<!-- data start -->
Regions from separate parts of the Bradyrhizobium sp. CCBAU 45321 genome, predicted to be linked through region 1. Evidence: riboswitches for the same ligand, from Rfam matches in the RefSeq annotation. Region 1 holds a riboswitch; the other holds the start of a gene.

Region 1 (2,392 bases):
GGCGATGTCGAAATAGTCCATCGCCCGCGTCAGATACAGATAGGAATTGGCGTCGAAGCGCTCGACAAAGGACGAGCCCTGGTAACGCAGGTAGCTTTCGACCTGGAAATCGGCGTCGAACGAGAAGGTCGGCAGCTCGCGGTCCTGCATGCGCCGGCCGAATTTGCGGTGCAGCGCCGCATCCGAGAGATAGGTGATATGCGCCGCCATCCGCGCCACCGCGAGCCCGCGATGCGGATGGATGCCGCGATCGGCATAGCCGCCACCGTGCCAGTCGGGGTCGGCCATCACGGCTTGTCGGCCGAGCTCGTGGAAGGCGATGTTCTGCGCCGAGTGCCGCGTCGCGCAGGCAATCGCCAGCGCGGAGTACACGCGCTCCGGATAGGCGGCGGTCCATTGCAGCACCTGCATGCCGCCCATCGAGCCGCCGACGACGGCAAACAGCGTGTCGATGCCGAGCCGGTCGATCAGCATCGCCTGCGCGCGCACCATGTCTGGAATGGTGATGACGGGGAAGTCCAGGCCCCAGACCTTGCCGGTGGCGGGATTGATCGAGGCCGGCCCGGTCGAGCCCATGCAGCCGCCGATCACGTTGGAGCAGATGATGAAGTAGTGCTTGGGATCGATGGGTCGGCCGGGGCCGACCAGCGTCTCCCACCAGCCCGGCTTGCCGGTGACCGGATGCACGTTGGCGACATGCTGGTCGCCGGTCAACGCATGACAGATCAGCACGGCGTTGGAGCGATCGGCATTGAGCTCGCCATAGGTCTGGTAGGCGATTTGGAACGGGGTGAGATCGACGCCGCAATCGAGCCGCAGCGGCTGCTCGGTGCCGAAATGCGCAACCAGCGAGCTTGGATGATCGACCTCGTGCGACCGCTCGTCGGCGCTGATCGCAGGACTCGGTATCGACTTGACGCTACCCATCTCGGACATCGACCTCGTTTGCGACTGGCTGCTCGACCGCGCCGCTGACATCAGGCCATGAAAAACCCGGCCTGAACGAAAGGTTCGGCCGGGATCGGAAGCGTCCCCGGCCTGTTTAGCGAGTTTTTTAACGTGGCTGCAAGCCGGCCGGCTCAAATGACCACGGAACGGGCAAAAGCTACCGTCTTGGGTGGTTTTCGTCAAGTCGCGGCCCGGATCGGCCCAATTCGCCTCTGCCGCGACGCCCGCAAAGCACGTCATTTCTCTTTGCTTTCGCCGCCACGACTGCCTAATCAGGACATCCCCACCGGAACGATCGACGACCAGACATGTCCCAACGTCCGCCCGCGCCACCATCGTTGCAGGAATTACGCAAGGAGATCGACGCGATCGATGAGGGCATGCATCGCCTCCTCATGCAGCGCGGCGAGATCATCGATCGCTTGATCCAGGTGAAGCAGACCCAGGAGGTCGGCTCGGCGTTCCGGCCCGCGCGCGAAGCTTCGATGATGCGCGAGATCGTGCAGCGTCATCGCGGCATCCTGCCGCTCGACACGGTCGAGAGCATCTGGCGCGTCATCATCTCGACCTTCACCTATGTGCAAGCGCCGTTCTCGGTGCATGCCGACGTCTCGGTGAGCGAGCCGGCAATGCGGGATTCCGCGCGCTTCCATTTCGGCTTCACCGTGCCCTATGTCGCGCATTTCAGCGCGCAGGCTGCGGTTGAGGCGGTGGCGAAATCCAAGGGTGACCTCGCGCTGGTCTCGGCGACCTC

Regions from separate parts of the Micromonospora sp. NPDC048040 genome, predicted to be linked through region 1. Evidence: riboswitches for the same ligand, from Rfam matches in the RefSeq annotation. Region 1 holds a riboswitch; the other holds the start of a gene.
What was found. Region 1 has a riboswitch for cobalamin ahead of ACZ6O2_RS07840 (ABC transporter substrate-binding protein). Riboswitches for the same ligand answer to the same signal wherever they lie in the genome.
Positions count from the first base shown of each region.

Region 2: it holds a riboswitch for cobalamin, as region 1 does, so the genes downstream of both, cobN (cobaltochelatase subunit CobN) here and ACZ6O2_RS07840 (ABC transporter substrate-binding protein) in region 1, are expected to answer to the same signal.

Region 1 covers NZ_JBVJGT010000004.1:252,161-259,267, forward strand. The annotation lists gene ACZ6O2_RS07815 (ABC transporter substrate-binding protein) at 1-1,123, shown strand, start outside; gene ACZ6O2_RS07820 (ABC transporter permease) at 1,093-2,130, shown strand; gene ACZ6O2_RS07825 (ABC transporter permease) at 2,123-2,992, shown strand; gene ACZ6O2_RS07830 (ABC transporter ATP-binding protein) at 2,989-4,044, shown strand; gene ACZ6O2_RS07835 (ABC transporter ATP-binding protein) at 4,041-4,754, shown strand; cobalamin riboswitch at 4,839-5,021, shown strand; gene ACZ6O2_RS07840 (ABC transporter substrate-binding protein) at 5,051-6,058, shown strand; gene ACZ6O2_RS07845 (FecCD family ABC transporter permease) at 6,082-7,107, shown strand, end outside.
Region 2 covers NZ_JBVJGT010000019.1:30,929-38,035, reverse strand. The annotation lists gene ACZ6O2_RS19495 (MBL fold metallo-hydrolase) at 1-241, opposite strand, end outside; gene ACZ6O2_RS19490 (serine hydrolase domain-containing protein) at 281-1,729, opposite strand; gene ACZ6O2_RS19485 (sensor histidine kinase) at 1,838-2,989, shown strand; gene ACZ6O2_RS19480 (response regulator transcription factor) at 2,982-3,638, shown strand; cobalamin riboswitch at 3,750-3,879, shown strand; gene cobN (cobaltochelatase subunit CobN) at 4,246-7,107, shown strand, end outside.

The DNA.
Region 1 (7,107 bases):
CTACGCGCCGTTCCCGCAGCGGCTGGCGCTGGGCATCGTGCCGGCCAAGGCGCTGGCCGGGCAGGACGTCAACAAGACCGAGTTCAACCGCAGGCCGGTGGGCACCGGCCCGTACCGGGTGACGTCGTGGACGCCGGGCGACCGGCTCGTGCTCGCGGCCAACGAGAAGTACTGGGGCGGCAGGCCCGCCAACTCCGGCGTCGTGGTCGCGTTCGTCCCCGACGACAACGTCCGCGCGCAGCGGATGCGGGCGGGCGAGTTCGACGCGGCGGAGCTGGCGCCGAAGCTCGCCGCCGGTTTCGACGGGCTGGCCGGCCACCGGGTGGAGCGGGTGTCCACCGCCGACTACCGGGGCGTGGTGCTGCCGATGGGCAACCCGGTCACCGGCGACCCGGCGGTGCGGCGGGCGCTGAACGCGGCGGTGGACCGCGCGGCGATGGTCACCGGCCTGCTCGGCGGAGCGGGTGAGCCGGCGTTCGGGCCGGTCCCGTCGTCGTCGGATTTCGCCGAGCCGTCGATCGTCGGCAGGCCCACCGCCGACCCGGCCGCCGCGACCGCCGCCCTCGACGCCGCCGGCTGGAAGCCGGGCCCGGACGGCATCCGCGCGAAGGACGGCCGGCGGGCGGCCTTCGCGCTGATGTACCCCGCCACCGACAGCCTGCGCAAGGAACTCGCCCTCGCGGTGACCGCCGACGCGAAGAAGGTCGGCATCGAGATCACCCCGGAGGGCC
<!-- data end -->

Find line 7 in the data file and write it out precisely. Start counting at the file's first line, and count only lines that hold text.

Region 2: it holds a riboswitch for cobalamin, as region 1 does, so the genes downstream of both, cobN (cobaltochelatase subunit CobN) here and ACZ6O2_RS07840 (ABC transporter substrate-binding protein) in region 1, are expected to answer to the same signal.